The National Building Museum in Washington, D.C., is exploring the essence of home in its new long-term exhibit, “House & Home.”
Through films, models, objects, even “please touch” walls that show construction techniques, the exhibition looks at American history through the lens of housing and examines how the idea of “home” has changed in 200 years.
We recently talked with Sarah A. Leavitt, one of the show’s curators, and explored how Americans have always made themselves at home.
What factors make a house a home?
It’s individual for everybody. The answer changes during the course of your life, from the time you live with your parents, then roommates, then your own family. Your personal stuff and the people you live with make it home.
The exhibition originally was set to open in 2005, during the real estate boom. How did the show change after the recession and rampant foreclosures?
Visitors would have brought a different story to the exhibition when it was originally set to open. For instance, we had planned to look at Summerlin, the Las Vegas master-planned community, before the crash because it was the fastest-growing community in the country, and we were interested in exploring the idea of a master-planned community. Then, when we finally did interviews for the film in 2011, Summerlin was the epicenter of the foreclosure crisis. If we had made the Summerlin film earlier, I’m sure it would have been a different story and the developer would not have been talking about foreclosures.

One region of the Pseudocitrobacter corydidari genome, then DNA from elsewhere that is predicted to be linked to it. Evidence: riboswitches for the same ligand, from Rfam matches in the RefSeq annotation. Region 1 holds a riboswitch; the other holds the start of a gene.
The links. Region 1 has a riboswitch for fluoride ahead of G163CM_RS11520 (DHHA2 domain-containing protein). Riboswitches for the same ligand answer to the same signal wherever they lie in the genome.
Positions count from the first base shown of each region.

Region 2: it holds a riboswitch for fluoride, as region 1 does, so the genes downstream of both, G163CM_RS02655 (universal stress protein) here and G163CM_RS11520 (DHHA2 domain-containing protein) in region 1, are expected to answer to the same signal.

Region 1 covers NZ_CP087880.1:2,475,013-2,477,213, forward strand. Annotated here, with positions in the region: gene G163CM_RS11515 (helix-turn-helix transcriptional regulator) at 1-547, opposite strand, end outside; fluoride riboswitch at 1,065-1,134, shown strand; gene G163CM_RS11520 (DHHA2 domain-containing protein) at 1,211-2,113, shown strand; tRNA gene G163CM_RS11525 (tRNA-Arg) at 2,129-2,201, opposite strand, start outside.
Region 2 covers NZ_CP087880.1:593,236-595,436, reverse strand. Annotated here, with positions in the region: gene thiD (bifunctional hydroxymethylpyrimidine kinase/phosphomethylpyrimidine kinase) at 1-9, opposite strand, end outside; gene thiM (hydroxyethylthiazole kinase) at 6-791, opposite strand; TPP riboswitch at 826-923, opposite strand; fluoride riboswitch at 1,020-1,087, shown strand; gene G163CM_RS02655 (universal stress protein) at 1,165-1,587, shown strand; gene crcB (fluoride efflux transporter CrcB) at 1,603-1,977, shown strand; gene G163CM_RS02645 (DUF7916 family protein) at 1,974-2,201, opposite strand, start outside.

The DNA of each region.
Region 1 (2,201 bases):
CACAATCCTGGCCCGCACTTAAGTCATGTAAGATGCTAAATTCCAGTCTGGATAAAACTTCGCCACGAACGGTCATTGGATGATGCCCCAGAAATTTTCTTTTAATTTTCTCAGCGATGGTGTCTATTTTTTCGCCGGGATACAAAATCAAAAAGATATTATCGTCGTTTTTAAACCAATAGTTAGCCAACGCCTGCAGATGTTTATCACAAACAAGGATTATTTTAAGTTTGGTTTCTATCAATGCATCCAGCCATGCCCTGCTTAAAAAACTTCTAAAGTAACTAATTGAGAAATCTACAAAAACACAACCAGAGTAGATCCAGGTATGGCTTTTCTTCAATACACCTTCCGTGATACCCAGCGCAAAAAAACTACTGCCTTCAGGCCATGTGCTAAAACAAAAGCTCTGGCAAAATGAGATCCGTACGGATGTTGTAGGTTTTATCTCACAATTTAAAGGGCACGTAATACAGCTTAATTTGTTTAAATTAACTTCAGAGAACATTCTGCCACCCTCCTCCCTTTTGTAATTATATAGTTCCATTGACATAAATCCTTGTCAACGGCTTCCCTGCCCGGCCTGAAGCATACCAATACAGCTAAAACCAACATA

Do our homes mostly express who we are, who we were, or who we want to be?
Who we are and were, although there are aspirational aspects to how we express ourselves at home. There has always been a difference between the space that only the family sees and the space other people see. Many homes still have rooms where you don’t sit unless you have company.
Do renters and owners have the same relationship with their homes?
It depends on why they’re renting and the point of life they’re in. Maybe they’d like to buy a house and can’t afford it yet. But they still call where they live home. One of the things that may hurt that home feeling for renters is that often property owners don’t let you personalize a rental, like painting it or nailing things to the walls.
Why do houses look the way they do, mostly squares and rectangles?
There have been experiments with different shapes — octagons are popular in some areas. But it basically is determined by physics — how things stand up and how you can move around in a space.
Do you think the Tiny House movement will catch on in a big way?
I can’t imagine it will. People are charmed by tiny houses and think, ‘Wouldn’t it be neat to live there?’ It has that lighter footprint. But I could probably live there for a week before I went insane.
Does your home reflect who you are or who you hope to be?